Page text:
Having visibility into the amount of money a company is spending on climate action may help accelerate the flow of private capital into climate solutions. The SEC requirement for offset procurement disclosure in financial statements may be a demand driver.

It plays into the “polluter pays” principle where those who produce more pollution should bear more of the costs of its management.  This added transparency: holds emitters more accountable for paying for their contribution to climate change, should allow for peer/competitor comparison of private climate finance contributions, and could ultimately reward companies who are voluntarily doing more.

If offsets procurement disclosure does result in fostering more private climate finance, it will be imperative for buyers to procure only the highest-quality and impactful solutions. Additional, verifiable, durable, and scalable projects will be of higher demand and value.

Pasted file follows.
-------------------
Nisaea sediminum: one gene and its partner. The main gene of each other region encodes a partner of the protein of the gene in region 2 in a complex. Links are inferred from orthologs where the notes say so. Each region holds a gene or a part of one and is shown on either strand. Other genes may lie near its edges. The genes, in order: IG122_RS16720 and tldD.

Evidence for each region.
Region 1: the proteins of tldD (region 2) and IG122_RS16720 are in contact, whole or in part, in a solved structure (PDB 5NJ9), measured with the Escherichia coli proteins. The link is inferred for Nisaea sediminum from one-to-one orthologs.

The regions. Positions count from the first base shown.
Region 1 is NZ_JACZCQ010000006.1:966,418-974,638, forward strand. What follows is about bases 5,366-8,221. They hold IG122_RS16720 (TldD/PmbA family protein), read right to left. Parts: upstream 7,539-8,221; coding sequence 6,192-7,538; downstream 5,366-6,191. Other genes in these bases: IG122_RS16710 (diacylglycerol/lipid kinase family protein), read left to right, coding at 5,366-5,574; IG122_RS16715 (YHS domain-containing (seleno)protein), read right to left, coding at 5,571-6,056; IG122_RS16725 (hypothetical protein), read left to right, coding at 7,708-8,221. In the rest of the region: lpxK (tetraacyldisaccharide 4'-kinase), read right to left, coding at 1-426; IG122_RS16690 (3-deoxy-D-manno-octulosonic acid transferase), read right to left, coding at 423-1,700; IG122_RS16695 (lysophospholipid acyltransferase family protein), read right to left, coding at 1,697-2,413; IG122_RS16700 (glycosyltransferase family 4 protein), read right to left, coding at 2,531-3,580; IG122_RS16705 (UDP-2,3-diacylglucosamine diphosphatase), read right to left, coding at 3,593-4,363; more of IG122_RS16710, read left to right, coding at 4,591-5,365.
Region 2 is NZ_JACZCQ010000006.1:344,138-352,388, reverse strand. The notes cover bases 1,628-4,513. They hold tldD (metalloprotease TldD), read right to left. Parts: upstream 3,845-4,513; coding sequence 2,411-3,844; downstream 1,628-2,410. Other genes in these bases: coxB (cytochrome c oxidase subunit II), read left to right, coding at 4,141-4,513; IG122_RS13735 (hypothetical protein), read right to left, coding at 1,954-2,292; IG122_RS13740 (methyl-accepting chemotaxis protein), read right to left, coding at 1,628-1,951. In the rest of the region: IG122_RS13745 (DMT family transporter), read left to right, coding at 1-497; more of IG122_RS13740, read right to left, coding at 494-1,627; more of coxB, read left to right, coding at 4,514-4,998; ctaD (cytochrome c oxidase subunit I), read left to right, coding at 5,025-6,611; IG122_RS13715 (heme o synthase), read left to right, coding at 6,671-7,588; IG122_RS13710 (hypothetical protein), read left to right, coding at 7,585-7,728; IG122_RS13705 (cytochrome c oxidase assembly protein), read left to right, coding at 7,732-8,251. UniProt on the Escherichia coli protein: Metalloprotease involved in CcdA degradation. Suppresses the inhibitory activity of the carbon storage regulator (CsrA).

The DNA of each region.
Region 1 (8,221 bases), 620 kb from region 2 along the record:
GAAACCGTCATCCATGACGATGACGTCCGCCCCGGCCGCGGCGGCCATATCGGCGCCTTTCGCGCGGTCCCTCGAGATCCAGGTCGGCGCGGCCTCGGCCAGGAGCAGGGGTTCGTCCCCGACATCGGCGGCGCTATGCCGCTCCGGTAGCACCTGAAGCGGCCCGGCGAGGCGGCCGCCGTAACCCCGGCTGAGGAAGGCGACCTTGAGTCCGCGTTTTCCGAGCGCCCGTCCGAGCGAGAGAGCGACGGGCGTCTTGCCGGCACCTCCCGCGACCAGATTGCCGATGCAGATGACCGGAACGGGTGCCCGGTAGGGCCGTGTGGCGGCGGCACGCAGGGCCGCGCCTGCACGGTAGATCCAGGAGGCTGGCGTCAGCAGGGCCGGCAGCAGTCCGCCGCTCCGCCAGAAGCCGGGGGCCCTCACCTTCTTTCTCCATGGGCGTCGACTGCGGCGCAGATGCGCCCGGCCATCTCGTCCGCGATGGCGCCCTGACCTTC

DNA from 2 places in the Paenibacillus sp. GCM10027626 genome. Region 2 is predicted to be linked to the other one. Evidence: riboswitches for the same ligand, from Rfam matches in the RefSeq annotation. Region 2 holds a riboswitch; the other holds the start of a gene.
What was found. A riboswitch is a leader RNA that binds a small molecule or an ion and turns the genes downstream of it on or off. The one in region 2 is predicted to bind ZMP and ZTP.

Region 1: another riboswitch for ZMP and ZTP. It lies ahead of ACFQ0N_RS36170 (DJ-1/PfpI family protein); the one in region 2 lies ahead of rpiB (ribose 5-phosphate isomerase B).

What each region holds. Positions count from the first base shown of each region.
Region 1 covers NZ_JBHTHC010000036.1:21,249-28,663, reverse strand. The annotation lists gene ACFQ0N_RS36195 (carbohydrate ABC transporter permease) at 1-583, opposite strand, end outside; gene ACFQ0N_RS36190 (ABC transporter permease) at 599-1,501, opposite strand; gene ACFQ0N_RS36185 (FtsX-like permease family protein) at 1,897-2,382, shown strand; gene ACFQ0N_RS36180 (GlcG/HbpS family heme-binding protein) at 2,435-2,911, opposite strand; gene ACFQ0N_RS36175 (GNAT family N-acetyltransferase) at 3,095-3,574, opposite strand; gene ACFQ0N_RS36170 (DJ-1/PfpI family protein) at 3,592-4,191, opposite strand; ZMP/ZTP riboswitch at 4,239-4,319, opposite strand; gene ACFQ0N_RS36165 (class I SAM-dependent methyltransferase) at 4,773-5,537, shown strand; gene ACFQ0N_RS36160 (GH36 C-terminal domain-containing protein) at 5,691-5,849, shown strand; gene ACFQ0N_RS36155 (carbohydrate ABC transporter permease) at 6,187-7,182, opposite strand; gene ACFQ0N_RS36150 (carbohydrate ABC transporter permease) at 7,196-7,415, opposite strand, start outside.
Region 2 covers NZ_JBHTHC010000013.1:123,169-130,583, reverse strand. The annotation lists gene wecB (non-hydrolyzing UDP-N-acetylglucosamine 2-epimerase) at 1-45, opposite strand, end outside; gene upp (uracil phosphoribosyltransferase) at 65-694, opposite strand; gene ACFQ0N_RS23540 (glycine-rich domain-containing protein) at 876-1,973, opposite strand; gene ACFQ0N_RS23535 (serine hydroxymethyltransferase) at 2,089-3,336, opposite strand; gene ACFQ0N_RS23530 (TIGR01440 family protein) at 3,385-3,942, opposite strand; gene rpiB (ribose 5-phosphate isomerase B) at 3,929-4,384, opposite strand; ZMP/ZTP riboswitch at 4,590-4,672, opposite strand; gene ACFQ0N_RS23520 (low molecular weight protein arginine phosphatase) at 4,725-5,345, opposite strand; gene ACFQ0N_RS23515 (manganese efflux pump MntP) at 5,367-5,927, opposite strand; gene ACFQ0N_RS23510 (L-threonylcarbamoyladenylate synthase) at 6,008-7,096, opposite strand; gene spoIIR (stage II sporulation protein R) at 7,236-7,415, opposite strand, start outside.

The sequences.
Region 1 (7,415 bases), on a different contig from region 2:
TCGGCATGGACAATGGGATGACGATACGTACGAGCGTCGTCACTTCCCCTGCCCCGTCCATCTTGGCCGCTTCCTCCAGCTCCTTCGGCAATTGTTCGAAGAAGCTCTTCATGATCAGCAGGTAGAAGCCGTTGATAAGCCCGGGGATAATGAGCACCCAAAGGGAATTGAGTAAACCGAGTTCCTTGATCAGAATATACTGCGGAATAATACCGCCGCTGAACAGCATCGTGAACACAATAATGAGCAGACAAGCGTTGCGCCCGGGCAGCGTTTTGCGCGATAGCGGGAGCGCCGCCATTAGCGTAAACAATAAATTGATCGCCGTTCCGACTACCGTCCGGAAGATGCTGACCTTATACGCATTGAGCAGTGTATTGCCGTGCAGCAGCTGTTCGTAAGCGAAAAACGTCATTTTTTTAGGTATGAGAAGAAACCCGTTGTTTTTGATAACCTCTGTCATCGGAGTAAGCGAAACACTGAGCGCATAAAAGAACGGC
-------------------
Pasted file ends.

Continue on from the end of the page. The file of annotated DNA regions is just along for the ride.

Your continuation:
Limited Safe Harbor:

The final rule created a safe harbor from private liability for climate-related disclosures pertaining to transition plans, scenario analysis, the use of internal carbon pricing, and targets and goals as these are forward-looking statements. This liability protection does not extend to historical facts.

Legal Battles

There has been a wide spectrum of reactions to the final rule, but central to the spectrum are legal challenges. Legal challenges were not unexpected, as previously mentioned the SEC received over 24,000 comments on the rule.